- Lee Boon Yang, Minister for Information, Communication and the Arts.
A coffee table conversation; where are we, who are we and why do we need to? If it’s a financial decision to do art here in Singapore, there are plenty of art-related businesses ready to endorse, like opera gallery, etc. What if it’s a conscious way of living, when art has become a personal necessity and not a commodity, where do artists fit in? Do all these attribute to the artists self-censor approach?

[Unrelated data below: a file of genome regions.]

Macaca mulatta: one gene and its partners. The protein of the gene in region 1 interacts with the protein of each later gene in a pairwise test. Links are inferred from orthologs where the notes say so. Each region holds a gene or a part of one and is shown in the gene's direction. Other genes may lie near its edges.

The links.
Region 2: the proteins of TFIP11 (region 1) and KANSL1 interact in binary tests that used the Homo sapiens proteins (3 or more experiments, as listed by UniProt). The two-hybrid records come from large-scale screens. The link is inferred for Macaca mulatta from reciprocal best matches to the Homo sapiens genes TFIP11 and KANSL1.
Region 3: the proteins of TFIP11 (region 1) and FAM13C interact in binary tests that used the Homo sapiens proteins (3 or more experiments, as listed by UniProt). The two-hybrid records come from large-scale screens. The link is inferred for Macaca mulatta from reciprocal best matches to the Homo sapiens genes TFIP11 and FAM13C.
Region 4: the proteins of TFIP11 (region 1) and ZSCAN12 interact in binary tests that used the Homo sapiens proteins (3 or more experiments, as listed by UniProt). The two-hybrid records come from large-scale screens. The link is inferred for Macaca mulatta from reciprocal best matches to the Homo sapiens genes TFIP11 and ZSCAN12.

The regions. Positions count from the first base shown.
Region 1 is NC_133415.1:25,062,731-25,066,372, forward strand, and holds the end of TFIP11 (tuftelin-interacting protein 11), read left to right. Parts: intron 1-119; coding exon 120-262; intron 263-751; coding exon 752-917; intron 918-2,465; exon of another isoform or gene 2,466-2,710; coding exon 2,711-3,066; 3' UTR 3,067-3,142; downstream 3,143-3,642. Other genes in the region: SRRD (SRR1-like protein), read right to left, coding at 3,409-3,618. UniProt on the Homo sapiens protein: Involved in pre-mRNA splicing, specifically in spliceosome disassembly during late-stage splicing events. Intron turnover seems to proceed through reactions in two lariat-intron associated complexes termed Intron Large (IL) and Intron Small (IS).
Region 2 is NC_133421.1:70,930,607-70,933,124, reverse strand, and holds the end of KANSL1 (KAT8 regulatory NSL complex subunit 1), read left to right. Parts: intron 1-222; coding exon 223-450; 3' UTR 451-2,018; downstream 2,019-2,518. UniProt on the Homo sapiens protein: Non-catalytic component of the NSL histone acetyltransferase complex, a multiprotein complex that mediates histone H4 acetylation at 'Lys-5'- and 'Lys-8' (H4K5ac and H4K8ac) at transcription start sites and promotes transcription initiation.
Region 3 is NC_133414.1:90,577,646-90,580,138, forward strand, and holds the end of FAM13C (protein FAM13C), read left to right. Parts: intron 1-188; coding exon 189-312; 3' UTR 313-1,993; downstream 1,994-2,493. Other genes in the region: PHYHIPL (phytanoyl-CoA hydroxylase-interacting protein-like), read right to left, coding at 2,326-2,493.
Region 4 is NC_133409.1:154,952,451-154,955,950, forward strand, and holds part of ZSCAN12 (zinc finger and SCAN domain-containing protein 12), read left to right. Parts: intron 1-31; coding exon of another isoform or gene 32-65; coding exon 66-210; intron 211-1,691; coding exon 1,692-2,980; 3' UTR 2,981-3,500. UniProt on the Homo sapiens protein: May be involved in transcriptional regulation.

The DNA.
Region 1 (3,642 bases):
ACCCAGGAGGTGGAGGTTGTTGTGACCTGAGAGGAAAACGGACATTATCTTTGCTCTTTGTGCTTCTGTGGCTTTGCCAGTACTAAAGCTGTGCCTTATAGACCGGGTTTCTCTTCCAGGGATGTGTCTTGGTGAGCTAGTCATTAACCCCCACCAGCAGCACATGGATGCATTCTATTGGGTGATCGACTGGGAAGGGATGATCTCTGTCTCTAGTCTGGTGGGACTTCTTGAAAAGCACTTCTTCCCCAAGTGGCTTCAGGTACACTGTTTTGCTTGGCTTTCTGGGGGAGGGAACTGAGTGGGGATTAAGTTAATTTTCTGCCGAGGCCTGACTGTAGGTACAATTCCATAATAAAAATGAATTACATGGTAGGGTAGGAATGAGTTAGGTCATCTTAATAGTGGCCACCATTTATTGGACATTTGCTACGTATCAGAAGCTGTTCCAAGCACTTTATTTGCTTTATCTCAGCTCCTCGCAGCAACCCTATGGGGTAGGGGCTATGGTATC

With the current influx of informations from the traveling artists transiting in Singapore, the power of the World Wide Web and online social networks and alternative history easily available to those who are curious enough, artists in Singapore are taking the burden of propagating versions of experiences or point of views. Lets take a step back to some alternative forms of expressions through art and culture that are adapted from the western culture like the Punk Movement, Anti-Rascist Skinheads, Graffiti Art, Poster Art, Metal music, Rap, Break-dancing and so on and explain how have they impacted the social taste of art in the newer generation. How do we censor this influx of informations and the dissemination of contemporary ideals?